It was 50 years ago Tuesday that folk icon Bob Dylan finished recording a song that changed his career and has since inspired generations of singer-songwriters ever since.
Dylan, 74, wrote “Like a Rolling Stone” initially as prose, following a frustrating tour through England, but eventually set it to music. He recorded it at Columbia Records in New York, and he and his band did so without sheet music, meaning they played each take by ear. When it was released the following July, it became Dylan’s biggest commercial hit, reaching No. 2 on the Billboard Top 100, behind “Help!” by The Beatles.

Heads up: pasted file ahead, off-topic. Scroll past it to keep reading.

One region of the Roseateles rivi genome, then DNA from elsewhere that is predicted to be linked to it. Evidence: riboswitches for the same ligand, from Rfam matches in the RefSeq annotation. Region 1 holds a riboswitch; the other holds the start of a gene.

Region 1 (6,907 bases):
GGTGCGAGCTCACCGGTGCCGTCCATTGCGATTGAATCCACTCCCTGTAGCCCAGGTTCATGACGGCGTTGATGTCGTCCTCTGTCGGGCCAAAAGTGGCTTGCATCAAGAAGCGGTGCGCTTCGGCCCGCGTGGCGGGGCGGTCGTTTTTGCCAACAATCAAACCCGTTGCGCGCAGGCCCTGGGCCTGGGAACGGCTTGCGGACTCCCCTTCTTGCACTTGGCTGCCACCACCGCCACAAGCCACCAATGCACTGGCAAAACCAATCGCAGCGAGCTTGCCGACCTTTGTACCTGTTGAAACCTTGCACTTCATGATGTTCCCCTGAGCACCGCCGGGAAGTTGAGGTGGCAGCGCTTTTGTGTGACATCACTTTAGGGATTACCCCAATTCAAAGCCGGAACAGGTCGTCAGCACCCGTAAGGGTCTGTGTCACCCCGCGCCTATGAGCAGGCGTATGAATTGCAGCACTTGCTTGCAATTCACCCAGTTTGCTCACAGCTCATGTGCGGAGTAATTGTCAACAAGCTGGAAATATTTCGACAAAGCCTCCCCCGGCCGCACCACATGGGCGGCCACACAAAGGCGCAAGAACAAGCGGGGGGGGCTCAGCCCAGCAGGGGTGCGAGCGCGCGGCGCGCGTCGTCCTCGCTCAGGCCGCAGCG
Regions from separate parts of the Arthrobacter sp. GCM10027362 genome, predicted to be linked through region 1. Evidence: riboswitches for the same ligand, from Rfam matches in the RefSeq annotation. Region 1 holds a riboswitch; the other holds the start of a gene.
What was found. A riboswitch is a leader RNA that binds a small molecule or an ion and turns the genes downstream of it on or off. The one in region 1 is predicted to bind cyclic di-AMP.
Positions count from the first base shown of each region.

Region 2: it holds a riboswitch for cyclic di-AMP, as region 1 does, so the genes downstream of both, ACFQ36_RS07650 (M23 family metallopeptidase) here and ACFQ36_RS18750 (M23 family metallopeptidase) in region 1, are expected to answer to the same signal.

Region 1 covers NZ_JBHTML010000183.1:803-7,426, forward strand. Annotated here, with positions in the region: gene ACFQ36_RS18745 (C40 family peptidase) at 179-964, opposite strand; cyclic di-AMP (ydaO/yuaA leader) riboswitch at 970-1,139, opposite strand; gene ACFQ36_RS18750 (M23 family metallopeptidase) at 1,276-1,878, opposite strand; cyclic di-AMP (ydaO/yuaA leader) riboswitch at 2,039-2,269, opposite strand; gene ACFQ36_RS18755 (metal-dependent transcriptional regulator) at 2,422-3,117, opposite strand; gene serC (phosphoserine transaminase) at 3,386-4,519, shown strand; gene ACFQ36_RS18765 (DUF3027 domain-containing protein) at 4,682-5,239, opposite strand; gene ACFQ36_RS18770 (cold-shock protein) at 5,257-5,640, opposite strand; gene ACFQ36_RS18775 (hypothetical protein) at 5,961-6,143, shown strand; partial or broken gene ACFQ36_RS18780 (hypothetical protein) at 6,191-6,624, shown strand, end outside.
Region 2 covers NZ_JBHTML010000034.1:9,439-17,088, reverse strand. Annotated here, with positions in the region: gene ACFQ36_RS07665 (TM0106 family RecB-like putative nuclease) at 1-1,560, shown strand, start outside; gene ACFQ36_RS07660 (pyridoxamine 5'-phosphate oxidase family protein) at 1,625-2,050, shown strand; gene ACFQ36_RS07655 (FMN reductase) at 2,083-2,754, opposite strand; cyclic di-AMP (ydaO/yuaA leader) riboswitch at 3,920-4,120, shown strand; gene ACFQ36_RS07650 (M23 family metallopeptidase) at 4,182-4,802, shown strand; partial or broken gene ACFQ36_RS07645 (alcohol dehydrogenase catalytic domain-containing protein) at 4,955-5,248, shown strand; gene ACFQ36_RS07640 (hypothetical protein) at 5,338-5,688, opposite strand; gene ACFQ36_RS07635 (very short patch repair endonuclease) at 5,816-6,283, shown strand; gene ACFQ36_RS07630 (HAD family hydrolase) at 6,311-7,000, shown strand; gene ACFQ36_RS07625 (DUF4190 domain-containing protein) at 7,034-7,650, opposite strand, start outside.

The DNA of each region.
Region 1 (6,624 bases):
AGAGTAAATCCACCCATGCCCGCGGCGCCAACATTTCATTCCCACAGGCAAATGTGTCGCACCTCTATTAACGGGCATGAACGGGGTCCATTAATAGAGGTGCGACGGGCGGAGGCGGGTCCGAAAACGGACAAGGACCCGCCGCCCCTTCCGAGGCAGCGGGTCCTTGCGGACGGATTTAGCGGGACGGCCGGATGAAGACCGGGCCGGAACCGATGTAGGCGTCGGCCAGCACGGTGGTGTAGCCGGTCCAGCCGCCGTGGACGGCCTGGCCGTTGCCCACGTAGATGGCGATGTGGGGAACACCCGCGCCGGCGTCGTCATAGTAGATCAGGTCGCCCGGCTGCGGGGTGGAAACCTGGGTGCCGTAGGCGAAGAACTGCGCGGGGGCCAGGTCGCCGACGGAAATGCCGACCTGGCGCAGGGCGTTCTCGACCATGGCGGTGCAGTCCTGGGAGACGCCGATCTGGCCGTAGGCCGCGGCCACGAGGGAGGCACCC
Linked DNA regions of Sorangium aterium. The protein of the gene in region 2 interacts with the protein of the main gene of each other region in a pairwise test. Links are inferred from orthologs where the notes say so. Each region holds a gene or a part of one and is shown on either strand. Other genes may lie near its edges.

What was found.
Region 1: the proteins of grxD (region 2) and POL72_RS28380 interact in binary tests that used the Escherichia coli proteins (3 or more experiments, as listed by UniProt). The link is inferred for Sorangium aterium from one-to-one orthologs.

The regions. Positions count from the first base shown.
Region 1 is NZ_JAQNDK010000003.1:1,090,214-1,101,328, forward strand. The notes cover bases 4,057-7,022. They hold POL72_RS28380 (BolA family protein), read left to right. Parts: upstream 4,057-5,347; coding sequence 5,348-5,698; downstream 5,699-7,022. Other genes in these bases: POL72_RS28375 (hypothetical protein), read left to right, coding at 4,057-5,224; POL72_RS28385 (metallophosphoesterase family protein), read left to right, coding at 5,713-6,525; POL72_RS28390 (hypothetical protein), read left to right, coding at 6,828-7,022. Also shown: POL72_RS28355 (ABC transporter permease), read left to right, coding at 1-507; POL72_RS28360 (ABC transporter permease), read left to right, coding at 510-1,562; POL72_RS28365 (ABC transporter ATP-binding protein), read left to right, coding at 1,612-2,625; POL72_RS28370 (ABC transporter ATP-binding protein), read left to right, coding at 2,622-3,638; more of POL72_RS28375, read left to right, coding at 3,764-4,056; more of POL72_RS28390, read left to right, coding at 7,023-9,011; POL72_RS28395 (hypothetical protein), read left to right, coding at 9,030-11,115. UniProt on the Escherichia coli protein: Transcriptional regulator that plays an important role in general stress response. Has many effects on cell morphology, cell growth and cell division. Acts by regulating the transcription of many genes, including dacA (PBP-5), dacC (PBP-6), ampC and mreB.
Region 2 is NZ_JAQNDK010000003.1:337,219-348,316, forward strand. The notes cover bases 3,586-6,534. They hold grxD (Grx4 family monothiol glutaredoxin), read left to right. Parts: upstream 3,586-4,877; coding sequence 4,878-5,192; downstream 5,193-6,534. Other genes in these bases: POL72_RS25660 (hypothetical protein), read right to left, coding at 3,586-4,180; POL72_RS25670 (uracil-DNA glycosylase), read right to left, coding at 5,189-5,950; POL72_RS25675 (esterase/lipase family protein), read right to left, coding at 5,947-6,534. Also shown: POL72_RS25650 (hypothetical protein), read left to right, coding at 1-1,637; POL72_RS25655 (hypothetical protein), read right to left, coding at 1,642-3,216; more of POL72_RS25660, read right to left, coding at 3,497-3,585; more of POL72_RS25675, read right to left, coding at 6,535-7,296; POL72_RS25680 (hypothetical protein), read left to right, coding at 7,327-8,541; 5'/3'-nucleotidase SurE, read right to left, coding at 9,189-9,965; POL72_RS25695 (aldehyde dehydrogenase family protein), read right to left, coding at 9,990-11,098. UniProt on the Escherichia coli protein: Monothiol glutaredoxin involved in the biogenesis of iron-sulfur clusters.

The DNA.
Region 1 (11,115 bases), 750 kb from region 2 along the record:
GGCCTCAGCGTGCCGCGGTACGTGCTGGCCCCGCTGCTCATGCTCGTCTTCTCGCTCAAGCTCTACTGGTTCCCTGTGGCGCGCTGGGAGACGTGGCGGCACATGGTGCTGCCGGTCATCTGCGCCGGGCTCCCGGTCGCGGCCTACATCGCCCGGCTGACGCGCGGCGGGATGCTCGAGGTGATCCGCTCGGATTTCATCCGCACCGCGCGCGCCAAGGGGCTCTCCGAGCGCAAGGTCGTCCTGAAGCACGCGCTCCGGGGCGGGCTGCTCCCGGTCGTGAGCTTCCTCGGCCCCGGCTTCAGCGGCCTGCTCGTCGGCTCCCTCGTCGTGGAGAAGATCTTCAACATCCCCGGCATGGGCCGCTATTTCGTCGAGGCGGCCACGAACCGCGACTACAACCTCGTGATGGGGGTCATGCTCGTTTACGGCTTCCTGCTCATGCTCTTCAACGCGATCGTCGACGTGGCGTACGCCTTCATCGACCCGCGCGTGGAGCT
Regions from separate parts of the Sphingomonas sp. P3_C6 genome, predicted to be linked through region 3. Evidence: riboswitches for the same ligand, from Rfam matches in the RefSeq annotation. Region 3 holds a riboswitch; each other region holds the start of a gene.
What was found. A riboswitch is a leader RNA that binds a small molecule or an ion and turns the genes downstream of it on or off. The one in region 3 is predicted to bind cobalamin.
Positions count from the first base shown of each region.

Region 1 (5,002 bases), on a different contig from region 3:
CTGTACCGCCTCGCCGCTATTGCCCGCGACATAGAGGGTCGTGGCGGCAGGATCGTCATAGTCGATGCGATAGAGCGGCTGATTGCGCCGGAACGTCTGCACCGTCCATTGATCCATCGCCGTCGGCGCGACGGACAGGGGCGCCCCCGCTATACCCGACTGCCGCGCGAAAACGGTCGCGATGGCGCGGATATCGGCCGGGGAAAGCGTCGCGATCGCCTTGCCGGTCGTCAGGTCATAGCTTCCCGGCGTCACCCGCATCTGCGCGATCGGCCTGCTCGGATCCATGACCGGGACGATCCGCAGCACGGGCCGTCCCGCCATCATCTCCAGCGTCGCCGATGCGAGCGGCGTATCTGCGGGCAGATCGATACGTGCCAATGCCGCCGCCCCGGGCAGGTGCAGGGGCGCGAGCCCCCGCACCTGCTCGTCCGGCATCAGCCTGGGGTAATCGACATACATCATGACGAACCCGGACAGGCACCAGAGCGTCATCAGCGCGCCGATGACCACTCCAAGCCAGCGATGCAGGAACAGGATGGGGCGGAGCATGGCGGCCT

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On Tuesday, Rolling Stone commemorated the anniversary with a lengthy history of the song, calling the lyrics “venomous” and citing that the “Miss Lonely” mentioned in the lyrics has been rumored to be Edie Sedgwick, Joan Baez or Marianne Faithfull.